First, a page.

The large American outdoor poster (more than 50 square feet) originated in New York in Jared Bell’s office where he printed posters for the circus in 1835.
In the beginning, American roadside advertising was generally local. Merchants painted signs or glued posters on walls and fences to notify the passersby that their establishments up the road sold horse blankets, rheumatism pills, etc.
In 1850, exterior advertising was first used on street railways.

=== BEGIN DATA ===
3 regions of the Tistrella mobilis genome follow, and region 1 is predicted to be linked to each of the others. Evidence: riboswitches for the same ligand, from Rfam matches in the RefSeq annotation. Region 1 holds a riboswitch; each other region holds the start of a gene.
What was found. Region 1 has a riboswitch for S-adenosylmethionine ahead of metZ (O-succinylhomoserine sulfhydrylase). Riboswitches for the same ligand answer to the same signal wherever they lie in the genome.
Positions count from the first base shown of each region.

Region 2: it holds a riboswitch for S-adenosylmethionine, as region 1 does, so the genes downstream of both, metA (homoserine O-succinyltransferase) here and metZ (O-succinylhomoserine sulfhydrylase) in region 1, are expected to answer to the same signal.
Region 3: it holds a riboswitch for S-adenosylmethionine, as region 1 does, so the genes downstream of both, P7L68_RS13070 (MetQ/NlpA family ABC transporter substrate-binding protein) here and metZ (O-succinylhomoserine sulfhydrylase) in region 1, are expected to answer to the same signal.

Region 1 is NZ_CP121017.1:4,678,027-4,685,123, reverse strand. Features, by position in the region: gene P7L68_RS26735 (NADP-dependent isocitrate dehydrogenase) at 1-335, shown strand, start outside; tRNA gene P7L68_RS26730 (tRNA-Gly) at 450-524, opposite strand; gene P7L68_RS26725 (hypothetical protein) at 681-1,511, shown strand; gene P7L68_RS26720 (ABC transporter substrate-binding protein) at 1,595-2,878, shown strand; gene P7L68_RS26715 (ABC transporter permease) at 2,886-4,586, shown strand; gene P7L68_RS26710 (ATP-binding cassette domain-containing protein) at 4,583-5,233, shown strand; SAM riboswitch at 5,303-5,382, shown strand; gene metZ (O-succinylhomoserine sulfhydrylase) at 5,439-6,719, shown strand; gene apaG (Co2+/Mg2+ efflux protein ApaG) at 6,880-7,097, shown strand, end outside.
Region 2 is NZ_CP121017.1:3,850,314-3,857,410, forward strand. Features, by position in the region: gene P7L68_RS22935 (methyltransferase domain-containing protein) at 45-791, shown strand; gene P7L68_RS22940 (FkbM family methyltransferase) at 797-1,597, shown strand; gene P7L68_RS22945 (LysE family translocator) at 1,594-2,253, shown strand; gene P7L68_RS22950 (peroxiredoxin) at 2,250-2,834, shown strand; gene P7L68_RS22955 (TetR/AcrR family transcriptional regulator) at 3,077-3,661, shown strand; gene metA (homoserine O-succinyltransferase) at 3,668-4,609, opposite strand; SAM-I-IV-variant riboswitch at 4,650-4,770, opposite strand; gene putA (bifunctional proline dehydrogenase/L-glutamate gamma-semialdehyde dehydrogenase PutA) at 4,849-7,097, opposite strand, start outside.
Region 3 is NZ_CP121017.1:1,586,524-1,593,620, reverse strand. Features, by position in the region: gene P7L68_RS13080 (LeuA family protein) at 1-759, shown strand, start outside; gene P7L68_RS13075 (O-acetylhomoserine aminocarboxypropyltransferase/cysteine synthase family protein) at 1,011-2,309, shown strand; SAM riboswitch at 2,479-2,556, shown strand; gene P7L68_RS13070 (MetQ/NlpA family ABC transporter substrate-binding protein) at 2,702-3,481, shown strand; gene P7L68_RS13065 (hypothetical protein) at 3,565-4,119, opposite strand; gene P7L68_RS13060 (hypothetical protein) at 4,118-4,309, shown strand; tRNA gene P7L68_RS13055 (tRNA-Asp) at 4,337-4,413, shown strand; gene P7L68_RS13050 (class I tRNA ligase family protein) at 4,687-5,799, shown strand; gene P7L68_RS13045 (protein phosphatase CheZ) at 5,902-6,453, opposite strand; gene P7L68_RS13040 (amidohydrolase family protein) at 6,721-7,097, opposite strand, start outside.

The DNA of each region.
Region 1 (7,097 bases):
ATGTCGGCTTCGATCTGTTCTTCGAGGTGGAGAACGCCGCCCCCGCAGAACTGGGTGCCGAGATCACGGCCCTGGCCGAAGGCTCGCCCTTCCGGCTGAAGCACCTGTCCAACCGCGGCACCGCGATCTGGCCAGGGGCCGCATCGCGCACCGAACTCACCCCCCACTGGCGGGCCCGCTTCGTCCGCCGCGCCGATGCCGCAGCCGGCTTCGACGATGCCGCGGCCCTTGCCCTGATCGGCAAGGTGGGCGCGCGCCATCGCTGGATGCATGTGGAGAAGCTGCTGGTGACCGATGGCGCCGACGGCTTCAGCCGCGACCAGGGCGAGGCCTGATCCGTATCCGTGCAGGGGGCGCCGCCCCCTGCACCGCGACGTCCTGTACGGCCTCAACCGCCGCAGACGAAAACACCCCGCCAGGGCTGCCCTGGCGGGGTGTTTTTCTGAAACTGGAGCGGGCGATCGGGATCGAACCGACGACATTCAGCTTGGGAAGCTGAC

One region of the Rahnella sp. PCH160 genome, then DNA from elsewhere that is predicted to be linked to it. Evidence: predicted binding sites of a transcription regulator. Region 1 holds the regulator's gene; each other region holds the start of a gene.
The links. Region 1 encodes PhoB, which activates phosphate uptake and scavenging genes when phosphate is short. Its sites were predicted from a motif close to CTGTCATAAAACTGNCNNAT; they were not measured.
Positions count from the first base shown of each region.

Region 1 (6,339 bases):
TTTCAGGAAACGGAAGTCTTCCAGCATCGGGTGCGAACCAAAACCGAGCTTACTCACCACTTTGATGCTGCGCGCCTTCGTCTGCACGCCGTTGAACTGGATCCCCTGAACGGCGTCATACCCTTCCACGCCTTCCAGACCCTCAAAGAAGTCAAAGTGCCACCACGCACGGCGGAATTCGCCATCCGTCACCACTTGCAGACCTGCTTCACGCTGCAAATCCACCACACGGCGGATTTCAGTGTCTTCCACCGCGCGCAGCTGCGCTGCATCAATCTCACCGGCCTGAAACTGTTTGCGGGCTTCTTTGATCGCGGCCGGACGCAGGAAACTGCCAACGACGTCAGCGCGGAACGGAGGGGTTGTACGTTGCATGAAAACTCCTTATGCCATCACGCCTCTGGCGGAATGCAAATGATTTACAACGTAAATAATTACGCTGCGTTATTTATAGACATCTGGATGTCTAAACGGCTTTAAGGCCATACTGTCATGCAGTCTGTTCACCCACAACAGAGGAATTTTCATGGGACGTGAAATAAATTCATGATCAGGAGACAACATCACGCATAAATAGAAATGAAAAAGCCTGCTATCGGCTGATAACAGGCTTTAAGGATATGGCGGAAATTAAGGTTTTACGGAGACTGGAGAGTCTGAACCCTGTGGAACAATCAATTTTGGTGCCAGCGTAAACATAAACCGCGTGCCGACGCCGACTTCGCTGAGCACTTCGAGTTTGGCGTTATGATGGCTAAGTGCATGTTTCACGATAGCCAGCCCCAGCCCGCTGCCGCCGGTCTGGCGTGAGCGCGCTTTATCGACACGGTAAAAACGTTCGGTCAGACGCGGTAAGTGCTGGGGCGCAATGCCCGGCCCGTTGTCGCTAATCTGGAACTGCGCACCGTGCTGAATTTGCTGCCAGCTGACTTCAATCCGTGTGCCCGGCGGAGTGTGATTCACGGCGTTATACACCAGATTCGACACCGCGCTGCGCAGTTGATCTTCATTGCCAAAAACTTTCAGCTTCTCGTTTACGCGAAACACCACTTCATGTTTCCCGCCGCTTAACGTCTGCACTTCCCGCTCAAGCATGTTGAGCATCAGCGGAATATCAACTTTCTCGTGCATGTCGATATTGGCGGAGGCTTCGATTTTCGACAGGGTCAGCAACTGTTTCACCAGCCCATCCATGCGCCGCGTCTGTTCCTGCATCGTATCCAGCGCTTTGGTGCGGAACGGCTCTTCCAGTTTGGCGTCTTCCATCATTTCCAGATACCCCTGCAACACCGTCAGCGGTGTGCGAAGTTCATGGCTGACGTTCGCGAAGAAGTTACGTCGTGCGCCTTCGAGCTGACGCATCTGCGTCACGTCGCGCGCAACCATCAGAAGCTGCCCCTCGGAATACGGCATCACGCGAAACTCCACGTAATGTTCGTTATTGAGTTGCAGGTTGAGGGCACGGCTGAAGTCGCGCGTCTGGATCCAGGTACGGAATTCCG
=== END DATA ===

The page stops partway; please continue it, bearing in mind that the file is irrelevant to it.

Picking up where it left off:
The earliest recorded leasings of boards occurred in the U.S. in 1867. By 1870 close to 300 small sign-painting and bill posting companies existed. In 1872, the International Bill Posters’ Association of North America was formed in St. Louis.
In 1900, a standardized billboard structure was created in America, and ushered in a boom in national billboard campaigns. Confident that the same ad would fit billboards from Connecticut to Kansas, big advertisers like Palmolive, Kellogg, and Coca-Cola began mass-producing billboards for the national market.
By 1912, standardized outdoor service was at the disposal of national advertisers in nearly every major urban center.